BBC Education - from television to broadband online networks - report about a visit to White City

[appeared in Kyouiku Katei Shinbun October 2000]

During a visit to London in August this year I accompanied a Japanese delegation to the BBC in order to learn about its digital educational services.
The BBC is distributed among several locations in London. In White City in Western London besides the huge TV production facilities we also find the education unit.

The BBC Education site today

Around 4 years ago in addition to the traditional TV and radio programs BBC Education started to produce online digital content. The current website ( contains about 200,000 web pages, accessible according to subjects, age groups, resources for students, teachers and adult learners. One special feature are online revision units for examinations and test questions in the section "Bitesize", i.e. learning units in bitesized chunks.

As most British schools do not have a fast Internet connection, text, pictures, animations and real audio sequences are kept to be usable with a 28 Kbps line.
We are told that the BBC has the largest educational website in Europe. As it is freely accessible worldwide, 5 parallel servers (one of them in New York) help to get quick access.

The BBC sees its role in informing, entertaining and educating, and the web has become one important means to reach its audience in a convenient and cost effective manner. Compared to school books the online content is cheap, flexible, up-to-date and available on demand 24 hours a day, so teachers very much like this service. They are looking for flexible chunks of information as well as packages structured according to the national curriculum, and BBC education provides both.
Most content is written by teachers themselves, supported by BBC in-house researchers who supply the authors with a variety of resources. Currently about 1,000 (out of 700,000) teachers cooperate, and the BBC is trying to reach out to many more of them. The teachers are not being payed for their work and copyright goes to the BBC. So alike radio and tv productions, the BBC has to provide this content free of charge, at least within the UK.

The next step

In the future schools are expected to be equipped with more bandwidth, so there are now new possibilities for delivering multimedia educational content. BBC is a forerunner also in this respect.
Currently BBC Education is running a broadband test site (for 512 Kbps to 2 Mbps lines), which so far is password protected and only used by pilot teachers. It is expected to be released to the public in one year's time.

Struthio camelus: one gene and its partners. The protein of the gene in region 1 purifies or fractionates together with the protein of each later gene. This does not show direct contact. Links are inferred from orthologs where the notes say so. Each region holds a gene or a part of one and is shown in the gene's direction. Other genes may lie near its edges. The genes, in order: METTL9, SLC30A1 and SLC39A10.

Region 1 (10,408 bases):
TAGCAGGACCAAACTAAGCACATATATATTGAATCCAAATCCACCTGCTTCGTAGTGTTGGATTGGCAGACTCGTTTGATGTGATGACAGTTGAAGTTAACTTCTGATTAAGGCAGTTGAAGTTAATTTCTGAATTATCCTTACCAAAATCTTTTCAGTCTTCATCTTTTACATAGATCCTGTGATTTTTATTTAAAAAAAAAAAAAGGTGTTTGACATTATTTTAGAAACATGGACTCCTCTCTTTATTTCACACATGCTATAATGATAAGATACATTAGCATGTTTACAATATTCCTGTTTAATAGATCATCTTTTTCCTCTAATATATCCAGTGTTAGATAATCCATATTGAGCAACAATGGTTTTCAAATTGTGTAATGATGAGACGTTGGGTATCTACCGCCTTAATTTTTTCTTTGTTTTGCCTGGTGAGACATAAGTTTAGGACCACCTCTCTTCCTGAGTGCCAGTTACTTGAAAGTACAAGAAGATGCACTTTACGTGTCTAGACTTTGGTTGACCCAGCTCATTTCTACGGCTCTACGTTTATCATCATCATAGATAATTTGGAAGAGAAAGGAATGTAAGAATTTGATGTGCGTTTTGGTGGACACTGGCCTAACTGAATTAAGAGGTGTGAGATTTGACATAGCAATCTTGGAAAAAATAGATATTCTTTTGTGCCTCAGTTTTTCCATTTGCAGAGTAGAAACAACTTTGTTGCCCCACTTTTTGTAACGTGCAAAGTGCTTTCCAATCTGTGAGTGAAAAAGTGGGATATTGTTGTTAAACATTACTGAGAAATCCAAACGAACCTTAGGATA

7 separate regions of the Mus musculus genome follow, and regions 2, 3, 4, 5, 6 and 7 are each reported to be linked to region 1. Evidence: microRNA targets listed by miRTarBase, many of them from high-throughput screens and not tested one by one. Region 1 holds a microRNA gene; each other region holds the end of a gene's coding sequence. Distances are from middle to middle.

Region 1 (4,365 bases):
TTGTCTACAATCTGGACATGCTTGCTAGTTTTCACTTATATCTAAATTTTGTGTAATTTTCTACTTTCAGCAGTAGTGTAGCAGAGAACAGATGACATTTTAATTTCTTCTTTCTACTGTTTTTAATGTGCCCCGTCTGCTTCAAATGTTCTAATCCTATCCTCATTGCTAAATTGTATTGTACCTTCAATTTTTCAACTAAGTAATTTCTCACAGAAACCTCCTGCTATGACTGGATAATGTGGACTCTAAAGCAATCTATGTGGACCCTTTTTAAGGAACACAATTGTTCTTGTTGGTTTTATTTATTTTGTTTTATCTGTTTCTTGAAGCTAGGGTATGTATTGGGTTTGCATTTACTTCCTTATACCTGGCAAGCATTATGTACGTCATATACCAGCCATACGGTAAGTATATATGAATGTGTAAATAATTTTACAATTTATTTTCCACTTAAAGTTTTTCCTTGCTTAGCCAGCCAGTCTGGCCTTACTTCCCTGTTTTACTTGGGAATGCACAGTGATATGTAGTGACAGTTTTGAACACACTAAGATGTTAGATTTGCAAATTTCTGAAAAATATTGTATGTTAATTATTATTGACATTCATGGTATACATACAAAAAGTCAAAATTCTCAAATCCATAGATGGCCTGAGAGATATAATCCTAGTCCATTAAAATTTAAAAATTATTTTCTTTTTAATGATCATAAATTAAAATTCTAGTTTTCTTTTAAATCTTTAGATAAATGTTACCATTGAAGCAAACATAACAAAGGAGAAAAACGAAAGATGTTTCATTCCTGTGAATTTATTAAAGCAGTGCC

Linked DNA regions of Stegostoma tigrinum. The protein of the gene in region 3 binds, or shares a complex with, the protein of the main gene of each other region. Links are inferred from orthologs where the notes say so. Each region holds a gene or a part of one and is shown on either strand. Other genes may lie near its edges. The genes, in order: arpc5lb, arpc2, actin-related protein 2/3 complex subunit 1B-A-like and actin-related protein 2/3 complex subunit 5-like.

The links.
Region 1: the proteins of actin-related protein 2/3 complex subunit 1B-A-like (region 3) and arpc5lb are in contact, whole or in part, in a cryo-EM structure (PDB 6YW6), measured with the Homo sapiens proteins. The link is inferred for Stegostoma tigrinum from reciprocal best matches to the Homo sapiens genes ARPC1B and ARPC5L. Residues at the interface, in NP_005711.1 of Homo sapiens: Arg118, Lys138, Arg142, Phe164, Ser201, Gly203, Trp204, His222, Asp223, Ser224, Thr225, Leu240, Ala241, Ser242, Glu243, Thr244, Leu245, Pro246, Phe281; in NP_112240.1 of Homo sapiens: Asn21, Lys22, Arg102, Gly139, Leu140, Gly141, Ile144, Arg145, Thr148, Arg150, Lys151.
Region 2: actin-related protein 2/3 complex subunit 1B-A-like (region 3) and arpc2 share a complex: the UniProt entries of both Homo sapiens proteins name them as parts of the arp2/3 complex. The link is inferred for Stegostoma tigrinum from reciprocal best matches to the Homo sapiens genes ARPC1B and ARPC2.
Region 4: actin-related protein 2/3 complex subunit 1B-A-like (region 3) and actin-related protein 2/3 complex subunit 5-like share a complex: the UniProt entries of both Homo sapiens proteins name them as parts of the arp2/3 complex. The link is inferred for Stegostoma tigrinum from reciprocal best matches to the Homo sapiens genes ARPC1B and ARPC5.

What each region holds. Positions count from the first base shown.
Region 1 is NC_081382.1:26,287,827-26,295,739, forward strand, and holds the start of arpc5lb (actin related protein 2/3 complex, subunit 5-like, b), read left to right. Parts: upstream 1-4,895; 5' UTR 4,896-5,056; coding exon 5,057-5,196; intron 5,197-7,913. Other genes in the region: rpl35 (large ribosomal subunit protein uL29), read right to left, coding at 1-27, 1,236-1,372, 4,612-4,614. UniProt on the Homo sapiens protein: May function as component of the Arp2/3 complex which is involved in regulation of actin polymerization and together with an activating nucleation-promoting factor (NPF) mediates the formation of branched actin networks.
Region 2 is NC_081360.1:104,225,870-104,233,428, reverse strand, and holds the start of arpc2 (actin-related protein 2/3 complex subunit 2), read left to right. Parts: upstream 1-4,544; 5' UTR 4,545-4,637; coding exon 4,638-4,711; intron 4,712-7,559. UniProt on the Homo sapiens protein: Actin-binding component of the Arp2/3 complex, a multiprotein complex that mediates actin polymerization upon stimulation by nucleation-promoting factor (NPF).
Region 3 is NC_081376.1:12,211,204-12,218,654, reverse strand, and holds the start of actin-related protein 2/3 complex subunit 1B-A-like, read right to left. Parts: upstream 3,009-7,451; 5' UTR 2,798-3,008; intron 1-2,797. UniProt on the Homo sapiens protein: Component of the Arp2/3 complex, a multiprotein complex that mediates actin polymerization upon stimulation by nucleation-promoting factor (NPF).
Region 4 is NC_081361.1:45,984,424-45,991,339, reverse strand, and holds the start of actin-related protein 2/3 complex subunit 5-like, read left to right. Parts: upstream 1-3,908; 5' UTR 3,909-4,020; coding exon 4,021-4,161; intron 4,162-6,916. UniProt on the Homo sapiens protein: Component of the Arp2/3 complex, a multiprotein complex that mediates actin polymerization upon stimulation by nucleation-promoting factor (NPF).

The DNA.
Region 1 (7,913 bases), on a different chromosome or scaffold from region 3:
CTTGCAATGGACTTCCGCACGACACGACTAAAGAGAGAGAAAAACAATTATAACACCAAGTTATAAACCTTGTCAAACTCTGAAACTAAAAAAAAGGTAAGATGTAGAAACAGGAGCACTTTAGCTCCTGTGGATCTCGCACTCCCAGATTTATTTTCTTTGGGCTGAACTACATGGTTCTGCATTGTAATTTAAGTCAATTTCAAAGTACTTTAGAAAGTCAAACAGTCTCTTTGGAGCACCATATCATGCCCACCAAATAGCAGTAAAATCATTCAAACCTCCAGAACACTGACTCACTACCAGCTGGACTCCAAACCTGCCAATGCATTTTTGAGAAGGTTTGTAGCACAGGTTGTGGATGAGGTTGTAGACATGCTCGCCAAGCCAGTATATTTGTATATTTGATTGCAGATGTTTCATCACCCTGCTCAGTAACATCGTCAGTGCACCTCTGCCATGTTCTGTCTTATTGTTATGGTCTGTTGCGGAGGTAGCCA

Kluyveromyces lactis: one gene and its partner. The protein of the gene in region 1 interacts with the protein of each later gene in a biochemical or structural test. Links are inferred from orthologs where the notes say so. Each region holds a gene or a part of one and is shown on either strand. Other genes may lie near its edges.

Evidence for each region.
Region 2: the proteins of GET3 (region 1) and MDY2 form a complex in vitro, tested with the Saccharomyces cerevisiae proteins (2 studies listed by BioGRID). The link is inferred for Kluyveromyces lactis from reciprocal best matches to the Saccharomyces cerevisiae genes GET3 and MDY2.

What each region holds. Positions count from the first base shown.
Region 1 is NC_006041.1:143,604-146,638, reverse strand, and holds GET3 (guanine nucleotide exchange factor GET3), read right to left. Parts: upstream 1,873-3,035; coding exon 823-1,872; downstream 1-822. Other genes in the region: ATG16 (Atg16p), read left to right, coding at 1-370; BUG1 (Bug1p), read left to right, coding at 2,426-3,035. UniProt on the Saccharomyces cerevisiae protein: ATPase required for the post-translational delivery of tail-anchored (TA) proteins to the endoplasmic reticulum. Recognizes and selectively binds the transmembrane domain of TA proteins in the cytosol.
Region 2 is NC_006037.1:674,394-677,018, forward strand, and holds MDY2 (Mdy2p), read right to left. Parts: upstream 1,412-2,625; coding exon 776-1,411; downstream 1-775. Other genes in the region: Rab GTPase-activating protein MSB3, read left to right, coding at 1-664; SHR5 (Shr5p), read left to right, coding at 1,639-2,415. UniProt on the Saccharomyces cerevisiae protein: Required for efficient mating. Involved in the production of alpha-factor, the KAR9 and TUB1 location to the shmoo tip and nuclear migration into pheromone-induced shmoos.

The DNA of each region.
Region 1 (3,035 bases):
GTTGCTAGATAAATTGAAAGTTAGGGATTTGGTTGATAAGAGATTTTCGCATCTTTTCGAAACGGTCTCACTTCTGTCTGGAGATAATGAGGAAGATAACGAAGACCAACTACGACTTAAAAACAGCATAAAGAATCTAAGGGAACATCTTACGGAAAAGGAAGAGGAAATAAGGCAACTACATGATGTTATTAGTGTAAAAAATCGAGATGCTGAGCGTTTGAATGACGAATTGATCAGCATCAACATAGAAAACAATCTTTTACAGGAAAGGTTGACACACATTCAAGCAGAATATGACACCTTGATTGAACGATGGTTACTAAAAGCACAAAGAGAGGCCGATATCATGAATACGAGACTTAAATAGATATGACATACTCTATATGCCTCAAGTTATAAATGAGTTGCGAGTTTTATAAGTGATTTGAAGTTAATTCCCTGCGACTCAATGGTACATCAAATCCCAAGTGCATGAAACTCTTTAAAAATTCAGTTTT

We were demonstrated a geography learning unit about Brazil. It starts with a multimedia quiz for warming up, using images as well as music related to Brazil and its neighbour countries.
Material in all units is arranged according to different learning intelligences (textual, audio-visual, kinesthetic etc.) and also for people with disabilities, e.g. through subtitles and sign language added to videos. All the different approaches within one unit have a common learning outcome, here e.g. understanding where Brazil is located.
Teachers can also adjust material through adding their own text to resources. So this material could as well be modified according to different word levels or foreign languages.
3D virtual worlds that are linked to "real" video sequences allow navigating and interacting with the material.

Eventually BBC intends to provide resources for all subjects for all levels according to the UK national curriculum. It aims at the conversion of TV and the web and eventually delivering everything via broad connections, be is DSL, cable or satellite downloads.
Its online system has room for 10 Million login names and user space, so every child in the UK can have an account. Logs files about their learning activities will be accessible to teachers.

With the growing demand BBC Education also is growing fast. The current staff of 100 people is expected to double next year in the course of an internal restructuring process.
Together with other BBC subsites like BBC News and BBC World Service BBC Education offers a huge variety of valuable resources - not only for schools in the UK.

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Last modified: 2000-12-17